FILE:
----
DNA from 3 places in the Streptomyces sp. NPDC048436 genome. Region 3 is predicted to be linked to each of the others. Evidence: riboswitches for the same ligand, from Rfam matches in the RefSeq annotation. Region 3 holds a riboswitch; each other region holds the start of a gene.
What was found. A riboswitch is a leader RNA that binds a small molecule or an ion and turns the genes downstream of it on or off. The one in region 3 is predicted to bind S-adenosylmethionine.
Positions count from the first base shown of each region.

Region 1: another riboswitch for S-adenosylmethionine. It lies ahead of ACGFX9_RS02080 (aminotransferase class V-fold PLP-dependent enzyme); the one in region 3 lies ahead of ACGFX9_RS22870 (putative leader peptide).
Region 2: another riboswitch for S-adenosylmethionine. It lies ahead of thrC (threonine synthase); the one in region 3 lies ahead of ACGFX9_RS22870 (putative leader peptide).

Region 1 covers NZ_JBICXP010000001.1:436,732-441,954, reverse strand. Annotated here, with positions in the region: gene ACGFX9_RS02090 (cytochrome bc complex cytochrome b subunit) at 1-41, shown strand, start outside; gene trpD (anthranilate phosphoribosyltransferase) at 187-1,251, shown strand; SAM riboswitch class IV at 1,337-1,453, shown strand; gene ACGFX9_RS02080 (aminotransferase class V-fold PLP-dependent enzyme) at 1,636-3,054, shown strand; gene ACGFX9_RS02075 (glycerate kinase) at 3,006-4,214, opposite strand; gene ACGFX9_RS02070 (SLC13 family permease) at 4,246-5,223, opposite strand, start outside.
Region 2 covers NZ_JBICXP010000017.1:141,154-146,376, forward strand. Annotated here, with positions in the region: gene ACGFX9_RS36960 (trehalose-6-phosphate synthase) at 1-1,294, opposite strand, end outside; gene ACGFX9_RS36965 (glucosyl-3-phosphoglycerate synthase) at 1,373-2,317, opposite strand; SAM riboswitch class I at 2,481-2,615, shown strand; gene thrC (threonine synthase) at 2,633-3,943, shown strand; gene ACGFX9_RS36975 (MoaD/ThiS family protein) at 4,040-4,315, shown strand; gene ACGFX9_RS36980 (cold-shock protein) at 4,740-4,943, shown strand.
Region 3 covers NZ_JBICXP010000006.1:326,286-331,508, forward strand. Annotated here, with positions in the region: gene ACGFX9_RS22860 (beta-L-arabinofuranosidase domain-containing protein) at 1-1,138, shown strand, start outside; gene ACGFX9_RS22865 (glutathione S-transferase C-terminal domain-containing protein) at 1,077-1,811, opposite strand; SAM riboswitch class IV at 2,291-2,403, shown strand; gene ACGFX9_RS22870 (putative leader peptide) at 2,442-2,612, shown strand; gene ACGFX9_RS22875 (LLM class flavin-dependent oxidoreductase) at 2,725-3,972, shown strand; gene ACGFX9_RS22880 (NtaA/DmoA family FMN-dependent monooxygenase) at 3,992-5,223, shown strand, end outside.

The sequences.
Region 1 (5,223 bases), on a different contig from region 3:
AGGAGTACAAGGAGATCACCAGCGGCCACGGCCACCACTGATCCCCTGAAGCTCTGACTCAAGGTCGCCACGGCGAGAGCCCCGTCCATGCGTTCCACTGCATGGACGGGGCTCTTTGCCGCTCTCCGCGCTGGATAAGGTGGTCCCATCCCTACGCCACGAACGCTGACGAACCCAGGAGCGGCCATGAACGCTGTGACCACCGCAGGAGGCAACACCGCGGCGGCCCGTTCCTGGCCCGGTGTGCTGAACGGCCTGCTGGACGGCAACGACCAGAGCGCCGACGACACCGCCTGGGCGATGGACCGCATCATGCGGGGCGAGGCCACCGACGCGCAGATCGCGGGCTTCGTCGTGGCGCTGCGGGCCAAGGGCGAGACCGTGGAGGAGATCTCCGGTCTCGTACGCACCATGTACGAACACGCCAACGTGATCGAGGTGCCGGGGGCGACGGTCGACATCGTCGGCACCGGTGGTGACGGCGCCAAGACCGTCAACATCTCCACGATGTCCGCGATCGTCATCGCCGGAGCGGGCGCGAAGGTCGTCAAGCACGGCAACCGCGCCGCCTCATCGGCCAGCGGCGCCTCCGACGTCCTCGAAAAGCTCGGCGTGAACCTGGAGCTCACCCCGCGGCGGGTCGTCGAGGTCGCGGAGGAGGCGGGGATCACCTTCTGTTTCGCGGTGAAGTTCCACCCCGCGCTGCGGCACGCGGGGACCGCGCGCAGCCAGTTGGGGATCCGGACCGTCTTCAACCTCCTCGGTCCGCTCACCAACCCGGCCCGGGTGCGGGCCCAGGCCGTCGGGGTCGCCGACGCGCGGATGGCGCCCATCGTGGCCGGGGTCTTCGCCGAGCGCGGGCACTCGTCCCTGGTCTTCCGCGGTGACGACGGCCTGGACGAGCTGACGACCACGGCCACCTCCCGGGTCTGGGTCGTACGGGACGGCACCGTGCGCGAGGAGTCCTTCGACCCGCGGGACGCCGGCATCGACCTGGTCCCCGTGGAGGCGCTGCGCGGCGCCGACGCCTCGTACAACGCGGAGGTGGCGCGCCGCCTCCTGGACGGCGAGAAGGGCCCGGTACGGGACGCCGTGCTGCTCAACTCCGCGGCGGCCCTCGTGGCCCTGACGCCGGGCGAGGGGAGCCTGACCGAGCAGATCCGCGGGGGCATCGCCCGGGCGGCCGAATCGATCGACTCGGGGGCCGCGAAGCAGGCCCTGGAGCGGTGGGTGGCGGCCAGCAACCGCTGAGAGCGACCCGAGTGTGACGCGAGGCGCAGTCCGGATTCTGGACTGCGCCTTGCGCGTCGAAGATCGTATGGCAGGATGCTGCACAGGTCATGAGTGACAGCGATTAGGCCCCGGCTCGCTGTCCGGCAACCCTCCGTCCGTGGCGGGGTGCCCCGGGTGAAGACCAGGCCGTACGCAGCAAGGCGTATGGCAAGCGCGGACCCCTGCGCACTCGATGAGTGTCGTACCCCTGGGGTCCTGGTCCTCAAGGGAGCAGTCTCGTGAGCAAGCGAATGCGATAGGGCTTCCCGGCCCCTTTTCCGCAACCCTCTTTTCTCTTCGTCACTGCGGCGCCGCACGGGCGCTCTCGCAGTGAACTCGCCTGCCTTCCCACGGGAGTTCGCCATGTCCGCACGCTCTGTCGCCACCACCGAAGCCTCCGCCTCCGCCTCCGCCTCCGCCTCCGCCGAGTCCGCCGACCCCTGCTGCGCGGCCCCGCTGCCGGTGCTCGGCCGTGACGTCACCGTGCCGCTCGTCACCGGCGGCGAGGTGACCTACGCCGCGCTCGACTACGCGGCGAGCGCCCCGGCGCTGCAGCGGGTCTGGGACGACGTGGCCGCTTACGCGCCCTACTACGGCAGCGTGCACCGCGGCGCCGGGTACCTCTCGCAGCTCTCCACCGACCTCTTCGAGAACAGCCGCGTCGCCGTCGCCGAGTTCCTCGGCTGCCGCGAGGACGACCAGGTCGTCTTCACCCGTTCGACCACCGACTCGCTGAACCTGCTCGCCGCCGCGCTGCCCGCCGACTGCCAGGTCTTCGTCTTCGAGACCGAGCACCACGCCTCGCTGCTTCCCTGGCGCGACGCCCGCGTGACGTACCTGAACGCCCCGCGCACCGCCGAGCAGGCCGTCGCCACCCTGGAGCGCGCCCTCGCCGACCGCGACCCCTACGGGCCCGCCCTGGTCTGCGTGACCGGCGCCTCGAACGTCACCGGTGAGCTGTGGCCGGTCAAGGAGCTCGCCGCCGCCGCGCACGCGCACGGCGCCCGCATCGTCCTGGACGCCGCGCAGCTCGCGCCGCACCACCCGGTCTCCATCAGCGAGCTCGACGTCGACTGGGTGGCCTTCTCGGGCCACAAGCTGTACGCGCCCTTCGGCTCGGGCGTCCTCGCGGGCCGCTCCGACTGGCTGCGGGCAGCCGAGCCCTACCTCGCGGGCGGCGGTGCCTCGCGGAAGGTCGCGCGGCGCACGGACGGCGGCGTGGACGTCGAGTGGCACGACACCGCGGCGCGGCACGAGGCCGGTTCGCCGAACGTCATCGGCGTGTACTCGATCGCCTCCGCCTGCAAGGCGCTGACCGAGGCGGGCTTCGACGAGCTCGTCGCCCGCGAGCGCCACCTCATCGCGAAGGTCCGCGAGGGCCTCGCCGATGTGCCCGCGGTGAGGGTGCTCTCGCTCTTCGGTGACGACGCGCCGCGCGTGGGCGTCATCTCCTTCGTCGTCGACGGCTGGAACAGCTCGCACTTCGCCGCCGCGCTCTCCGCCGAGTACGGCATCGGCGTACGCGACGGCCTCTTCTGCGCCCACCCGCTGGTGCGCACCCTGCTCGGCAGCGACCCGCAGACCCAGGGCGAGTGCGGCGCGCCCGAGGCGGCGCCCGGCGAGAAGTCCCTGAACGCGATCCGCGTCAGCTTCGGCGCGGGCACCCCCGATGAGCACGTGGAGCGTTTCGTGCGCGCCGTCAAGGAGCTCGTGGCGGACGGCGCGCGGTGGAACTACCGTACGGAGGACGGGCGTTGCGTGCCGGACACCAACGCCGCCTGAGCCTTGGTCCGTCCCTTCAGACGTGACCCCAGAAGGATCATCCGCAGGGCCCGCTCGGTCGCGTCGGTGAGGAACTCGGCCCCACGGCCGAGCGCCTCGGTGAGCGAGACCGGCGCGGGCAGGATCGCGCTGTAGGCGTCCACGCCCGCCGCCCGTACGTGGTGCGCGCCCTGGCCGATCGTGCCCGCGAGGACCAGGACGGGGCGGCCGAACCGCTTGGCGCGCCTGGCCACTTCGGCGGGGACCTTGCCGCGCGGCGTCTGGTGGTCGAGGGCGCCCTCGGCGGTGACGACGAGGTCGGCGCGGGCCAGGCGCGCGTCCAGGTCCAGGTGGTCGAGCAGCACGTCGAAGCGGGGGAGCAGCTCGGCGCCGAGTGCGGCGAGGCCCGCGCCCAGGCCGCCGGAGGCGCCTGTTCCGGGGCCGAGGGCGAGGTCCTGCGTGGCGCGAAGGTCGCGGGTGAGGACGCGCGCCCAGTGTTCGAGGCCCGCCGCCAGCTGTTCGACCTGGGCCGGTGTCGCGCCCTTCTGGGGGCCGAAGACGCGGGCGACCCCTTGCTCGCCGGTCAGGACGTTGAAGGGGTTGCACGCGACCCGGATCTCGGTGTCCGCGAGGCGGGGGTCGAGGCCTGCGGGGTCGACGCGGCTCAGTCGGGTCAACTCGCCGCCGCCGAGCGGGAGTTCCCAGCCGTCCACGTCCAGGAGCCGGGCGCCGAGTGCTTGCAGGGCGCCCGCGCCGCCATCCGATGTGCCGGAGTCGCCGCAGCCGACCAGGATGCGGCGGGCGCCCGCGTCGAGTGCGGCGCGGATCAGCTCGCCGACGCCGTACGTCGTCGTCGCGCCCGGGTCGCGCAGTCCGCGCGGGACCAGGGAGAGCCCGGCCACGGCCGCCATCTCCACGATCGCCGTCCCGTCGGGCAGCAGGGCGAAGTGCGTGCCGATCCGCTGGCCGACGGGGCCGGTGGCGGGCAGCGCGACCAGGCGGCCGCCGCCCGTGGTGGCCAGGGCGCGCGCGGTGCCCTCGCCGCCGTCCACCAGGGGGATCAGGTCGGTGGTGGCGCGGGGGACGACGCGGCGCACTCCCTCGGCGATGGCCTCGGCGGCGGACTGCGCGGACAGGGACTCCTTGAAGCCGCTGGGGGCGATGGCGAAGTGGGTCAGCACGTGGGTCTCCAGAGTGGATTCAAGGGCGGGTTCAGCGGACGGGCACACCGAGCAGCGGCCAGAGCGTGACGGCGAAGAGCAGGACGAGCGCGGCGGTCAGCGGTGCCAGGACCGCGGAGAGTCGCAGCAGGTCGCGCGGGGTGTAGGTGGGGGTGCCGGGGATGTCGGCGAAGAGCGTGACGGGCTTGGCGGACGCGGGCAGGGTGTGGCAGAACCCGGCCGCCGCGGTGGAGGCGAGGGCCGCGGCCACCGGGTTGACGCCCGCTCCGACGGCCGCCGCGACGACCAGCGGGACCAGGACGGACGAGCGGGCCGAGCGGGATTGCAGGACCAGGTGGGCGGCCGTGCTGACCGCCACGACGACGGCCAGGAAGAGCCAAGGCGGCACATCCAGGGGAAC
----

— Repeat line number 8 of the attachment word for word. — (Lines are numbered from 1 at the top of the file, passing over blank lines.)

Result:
Region 3 covers NZ_JBICXP010000006.1:326,286-331,508, forward strand. Annotated here, with positions in the region: gene ACGFX9_RS22860 (beta-L-arabinofuranosidase domain-containing protein) at 1-1,138, shown strand, start outside; gene ACGFX9_RS22865 (glutathione S-transferase C-terminal domain-containing protein) at 1,077-1,811, opposite strand; SAM riboswitch class IV at 2,291-2,403, shown strand; gene ACGFX9_RS22870 (putative leader peptide) at 2,442-2,612, shown strand; gene ACGFX9_RS22875 (LLM class flavin-dependent oxidoreductase) at 2,725-3,972, shown strand; gene ACGFX9_RS22880 (NtaA/DmoA family FMN-dependent monooxygenase) at 3,992-5,223, shown strand, end outside.